Houston's history is dotted with albums that, fairly or un, have been swept aside. We'll examine them here. Have an album that you think nobody knows about but should? Email email@example.com.
Delo Hood Politics (Self-released, 2010)
Delo is a Missouri City rapper who, as proof that the music industry is neither fair nor unbiased, does not yet rate on everybody's Favorite Underground Houston Rappers list.
He exists in his most beastly modes on tracks that are either a) warm and earthy; b) hearty and bass-driven; or c) the exact opposite of both of those; he'd likely never try it, but we suspect he'd be crazy on something by Lex Luger. But even when he gets it wrong, the soft rasp of his voice is almost always interesting, even when he's not rapping about interesting things. It bodes well for his long-term listenability.
Hood Politics is his first solo tape and a strong, demonstrative effort. If you were to argue that it was one of the best Houston mixtapes of 2010, you would not be wrong.
How Auspicious Is The Intro Track?
Very. "Ghetto Boy" is a funky, funky, modish take on traditional blues-rap. It's hard to imagine how it could be more effective. Our mouth felt dusty listening to it. We hear Samuel L. Jackson is considering making a really bad movie about it where he chains a girl to his radiator.
Obvious Contradiction on the Album:
In one instance, D is a hungry, dirty ghetto boy; in another he's a gazillionaire reporting on the state of the cosmos from his space-ready solid-gold helicopter (our words, not his). He's perfectly capable of doing that type of rapping, but his best songs always sound like they're the most honest ones. It's why "To Kill A Mockingbird," his take on one of Eminem's most humanizing tracks, is absolutely pulverizing; he sounds like he's telling truth the entire time.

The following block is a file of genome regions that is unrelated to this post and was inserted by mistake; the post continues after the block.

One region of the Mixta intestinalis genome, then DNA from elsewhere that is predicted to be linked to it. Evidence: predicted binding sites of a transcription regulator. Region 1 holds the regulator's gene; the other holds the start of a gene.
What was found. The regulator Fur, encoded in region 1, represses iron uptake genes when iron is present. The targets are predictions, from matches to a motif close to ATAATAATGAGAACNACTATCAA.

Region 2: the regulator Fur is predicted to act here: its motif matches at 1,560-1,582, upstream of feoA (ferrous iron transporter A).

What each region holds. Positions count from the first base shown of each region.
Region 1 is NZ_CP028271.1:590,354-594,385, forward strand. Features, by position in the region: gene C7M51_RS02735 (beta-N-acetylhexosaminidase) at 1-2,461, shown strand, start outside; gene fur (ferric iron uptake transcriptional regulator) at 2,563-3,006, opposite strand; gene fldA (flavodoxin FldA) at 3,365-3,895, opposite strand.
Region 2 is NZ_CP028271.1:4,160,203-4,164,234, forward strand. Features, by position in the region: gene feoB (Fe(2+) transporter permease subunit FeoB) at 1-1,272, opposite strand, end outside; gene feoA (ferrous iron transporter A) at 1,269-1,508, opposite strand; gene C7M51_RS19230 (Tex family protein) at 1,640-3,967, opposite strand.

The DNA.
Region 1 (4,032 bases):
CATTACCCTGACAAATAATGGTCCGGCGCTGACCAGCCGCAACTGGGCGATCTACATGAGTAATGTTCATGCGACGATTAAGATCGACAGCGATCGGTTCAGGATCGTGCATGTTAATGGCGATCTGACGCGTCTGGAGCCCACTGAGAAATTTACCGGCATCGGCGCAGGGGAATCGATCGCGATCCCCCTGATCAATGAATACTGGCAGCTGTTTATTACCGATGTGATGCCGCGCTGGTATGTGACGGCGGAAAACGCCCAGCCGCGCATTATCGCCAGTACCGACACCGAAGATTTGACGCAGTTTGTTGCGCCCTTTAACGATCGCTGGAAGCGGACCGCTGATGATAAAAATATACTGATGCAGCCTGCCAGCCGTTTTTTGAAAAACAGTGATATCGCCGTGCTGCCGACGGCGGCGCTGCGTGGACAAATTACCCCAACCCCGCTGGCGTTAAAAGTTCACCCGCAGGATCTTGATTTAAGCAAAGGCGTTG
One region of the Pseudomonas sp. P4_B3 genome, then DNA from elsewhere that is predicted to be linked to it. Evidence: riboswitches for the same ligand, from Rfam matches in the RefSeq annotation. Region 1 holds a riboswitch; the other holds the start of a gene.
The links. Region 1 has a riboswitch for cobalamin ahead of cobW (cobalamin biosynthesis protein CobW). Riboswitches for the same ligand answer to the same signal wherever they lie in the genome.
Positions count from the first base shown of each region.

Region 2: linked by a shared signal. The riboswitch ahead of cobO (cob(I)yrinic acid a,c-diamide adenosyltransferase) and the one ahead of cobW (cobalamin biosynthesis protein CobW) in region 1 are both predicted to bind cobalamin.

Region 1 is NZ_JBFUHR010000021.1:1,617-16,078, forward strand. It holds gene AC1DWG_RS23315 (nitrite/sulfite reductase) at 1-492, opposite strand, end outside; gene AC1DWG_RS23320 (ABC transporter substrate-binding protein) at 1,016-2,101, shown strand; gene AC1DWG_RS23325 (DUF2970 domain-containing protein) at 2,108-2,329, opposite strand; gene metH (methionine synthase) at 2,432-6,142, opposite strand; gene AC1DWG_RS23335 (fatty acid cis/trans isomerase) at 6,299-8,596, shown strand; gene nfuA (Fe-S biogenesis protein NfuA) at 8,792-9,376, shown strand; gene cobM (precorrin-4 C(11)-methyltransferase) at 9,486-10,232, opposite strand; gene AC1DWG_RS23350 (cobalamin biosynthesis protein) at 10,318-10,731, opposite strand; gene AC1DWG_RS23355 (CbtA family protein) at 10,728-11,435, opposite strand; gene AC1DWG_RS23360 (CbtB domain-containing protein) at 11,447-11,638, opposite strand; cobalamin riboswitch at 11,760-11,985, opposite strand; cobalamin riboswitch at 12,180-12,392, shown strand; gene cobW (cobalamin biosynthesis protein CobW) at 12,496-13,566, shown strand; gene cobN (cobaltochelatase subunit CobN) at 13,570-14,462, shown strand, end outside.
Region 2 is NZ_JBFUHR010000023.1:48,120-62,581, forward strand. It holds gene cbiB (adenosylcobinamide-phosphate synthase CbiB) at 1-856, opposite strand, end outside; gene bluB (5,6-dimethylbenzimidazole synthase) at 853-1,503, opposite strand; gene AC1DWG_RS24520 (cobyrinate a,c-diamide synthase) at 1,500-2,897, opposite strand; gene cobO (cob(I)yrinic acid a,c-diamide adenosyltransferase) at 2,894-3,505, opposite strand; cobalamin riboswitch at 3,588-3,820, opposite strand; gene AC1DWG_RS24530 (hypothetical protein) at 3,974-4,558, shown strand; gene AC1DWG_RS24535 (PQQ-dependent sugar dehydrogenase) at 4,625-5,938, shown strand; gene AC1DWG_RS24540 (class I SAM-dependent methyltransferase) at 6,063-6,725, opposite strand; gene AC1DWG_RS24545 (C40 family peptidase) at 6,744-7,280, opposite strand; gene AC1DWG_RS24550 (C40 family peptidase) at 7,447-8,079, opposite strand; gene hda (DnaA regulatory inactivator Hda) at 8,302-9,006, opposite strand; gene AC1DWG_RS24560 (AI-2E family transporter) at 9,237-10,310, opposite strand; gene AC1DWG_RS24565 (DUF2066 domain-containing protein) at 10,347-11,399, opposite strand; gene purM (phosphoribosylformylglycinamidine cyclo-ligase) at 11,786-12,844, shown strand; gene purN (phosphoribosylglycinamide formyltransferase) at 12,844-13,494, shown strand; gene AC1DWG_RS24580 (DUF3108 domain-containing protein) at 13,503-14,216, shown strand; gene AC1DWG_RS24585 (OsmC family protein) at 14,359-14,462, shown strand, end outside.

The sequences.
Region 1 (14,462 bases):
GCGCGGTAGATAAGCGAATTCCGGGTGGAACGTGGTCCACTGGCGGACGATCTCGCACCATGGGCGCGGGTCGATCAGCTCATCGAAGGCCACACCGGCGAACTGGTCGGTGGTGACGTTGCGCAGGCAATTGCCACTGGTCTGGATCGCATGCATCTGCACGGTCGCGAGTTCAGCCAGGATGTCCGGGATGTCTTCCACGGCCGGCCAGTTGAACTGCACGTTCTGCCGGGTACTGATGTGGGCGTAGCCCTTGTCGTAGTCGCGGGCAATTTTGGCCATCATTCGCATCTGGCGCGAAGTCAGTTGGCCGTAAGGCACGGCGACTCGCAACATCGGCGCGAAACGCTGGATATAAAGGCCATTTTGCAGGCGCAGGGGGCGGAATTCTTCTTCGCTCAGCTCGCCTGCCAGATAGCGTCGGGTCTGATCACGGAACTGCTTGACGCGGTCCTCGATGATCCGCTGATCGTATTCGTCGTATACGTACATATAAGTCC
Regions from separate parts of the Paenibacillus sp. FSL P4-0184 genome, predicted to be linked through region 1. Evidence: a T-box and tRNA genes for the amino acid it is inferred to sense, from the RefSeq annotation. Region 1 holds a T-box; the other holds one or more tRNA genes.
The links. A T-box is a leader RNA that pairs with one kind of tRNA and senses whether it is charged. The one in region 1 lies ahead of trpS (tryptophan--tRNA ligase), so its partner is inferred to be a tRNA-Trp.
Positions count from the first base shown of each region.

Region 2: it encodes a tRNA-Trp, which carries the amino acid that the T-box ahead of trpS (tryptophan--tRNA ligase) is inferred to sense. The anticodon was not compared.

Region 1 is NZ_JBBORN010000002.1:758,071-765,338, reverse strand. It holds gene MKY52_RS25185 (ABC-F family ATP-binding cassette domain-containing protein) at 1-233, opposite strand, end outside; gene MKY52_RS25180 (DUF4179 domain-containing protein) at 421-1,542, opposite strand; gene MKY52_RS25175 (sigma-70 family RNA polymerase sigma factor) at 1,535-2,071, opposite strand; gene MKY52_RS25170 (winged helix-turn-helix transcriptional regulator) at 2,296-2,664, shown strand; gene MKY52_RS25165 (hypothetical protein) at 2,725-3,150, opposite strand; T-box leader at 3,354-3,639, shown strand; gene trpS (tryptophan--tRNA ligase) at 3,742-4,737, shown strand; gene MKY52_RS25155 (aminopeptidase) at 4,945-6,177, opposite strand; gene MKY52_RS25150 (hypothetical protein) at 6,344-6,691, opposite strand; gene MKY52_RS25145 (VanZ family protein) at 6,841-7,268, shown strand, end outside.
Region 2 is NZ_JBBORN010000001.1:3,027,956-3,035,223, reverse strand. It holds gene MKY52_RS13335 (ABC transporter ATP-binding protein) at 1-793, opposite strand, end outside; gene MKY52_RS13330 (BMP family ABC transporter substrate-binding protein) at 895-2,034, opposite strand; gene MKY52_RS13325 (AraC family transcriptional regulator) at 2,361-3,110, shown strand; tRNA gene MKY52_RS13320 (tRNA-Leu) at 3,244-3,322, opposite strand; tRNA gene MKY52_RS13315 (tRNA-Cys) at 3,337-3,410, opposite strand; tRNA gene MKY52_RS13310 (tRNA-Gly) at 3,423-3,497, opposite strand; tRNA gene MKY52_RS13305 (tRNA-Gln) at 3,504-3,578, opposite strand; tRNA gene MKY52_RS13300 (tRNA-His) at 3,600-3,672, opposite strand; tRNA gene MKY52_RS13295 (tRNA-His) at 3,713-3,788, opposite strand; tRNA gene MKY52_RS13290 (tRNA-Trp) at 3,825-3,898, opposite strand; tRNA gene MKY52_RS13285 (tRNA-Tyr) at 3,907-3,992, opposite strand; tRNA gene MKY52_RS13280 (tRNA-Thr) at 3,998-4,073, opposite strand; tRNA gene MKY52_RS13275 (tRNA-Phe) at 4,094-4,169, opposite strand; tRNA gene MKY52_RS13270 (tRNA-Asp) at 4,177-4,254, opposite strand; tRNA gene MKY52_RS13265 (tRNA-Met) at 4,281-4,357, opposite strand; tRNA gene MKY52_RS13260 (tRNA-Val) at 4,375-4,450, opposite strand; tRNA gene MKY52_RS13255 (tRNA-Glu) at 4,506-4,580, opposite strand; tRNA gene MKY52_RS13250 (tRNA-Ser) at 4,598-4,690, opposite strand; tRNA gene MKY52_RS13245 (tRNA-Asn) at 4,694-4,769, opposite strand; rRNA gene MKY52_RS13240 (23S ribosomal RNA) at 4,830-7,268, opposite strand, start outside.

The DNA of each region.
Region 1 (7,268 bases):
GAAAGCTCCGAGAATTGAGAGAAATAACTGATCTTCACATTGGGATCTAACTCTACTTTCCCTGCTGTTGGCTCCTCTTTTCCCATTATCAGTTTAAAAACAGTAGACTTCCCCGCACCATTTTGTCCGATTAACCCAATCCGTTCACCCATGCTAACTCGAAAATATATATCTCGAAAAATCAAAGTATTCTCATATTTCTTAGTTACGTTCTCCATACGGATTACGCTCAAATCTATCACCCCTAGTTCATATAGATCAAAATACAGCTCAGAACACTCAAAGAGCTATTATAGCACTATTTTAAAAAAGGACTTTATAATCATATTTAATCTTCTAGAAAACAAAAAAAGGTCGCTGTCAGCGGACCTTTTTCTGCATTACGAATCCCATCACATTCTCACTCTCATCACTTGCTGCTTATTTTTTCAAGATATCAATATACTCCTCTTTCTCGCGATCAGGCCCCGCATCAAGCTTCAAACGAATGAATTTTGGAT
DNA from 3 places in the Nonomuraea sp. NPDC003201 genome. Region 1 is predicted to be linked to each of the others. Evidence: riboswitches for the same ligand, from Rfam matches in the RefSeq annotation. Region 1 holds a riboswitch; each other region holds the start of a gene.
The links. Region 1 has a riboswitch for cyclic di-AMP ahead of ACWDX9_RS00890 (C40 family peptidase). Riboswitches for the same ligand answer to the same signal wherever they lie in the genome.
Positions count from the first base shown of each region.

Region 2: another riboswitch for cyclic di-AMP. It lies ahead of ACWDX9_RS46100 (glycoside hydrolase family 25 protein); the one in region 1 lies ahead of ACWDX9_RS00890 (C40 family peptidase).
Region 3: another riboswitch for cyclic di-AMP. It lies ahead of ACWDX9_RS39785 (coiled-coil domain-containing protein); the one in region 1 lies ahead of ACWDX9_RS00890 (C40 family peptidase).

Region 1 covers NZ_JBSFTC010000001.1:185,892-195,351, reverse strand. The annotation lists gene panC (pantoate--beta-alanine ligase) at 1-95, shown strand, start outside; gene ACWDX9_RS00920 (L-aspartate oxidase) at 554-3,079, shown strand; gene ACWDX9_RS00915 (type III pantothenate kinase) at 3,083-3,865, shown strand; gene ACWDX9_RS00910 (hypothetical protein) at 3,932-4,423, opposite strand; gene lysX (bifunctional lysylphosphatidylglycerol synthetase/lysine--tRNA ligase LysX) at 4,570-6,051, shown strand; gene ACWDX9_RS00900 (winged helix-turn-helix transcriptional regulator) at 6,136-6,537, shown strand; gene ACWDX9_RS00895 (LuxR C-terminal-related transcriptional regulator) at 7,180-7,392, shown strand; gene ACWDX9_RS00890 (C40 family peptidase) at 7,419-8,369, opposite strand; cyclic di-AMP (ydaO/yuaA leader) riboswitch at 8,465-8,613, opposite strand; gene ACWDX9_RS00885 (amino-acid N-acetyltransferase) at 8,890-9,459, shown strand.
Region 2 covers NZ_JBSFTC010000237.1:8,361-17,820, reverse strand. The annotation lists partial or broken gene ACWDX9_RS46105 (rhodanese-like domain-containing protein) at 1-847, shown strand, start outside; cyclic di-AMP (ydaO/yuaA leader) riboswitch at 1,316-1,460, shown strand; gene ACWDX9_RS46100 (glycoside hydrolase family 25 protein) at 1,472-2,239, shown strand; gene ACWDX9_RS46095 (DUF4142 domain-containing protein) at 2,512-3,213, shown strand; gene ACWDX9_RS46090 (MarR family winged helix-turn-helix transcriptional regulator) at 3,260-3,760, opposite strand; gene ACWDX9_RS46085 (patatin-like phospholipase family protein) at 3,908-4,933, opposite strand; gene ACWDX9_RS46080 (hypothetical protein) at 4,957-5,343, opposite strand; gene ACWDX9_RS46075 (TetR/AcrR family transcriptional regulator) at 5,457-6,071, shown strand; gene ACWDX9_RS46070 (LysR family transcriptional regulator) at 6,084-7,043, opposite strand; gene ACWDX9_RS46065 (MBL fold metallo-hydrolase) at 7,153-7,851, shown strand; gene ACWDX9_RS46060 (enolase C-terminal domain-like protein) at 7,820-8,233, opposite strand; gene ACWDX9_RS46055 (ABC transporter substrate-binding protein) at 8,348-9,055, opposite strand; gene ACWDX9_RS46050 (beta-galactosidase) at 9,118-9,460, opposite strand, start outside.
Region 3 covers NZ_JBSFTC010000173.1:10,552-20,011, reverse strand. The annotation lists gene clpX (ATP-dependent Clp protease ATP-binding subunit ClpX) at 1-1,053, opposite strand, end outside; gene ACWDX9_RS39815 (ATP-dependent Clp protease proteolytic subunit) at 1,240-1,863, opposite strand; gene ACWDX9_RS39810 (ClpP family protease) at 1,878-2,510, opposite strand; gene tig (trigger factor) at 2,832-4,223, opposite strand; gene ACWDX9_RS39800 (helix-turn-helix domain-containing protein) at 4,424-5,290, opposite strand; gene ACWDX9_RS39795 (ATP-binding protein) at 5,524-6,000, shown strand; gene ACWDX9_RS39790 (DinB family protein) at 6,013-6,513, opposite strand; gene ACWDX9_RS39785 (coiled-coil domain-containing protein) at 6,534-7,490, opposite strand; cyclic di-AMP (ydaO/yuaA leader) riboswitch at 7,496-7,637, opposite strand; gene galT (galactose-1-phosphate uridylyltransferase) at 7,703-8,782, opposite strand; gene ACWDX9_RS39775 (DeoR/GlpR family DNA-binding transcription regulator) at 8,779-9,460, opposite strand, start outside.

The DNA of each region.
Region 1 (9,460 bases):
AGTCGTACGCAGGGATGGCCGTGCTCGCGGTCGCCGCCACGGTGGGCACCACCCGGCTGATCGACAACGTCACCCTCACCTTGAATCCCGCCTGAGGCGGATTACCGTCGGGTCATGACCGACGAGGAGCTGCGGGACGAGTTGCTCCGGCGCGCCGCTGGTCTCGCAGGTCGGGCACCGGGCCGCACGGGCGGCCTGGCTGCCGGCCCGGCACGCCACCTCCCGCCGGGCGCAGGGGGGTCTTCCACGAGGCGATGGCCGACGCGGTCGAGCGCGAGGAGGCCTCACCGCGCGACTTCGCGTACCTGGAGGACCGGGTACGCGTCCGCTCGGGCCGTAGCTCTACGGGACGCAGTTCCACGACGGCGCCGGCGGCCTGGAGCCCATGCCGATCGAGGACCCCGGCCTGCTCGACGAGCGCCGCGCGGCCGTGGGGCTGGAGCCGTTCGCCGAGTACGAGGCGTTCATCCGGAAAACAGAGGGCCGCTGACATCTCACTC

Best Song on the Album:
"Ain't My Style" is so, so brutal. It will never, ever get radio play, but it is very nearly masterful. This is when he's at his best; when he's allowed to just run. It's the same reason "Ghetto Boy" is so good - he doesn't sound like he's concerned with anything at all.
With "16 David," for example, it's neat, but it's not all that compelling. It's like he's playing to the chorus. Here, where there's no traditional framework, he sounds completely comfortable and genuine. The first minute of it is the best minute on the album, and very likely one of the best minutes of any Houston rap album in 2010.
Song That Is Cool At First Then Gets Annoying But Eventually Gets Better Every Time You Listen To It: Lenny Kravitz rip "Tell Me Mama."
You shouldn't really need any more analysis of this. The title of this section pretty much clears everything up.
Curious Note No. 1: In the first three songs, Delo references two different type of sauces, duck and tartar. Has that ever happened before?
Curious Note No. 2: It's funny that the rich mahogany of "Hood Politics" has Obama and a Denzel-as-Malcolm-X samples.
Not A Curious Note, But A Curious Observation:
When D does songs like "Money Drop," which very neatly sounds like the type of thumping, stringy Atlanta production everyone was trying to master back in 2004, we kept waiting for the Young Jeezy adlibs to come on. They did not.
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Obscure Fact(s) You Can Pawn Off As Your Own To Make Yourself Look Smart: D has an obvious appreciation for soulful aesthetics. Which is why "I Think I Got Wings" was so unexpected. It is the song that has the highest degree of radio-friendliness; think something Mims might enjoy rapping over.
It also has the worst chorus: "I'm on the Red Bull with the Hennessey/ I'm feeling so fly, I think I got wings/ I think I got wings/ I think I got wings/ I think I got wings/ Like the commercial."
In it, he takes a jab at songs that attach trendy dances to themselves, mildly ironic considering he does so while championing a chorus that could adequately described as a one long Souljaboy-ism.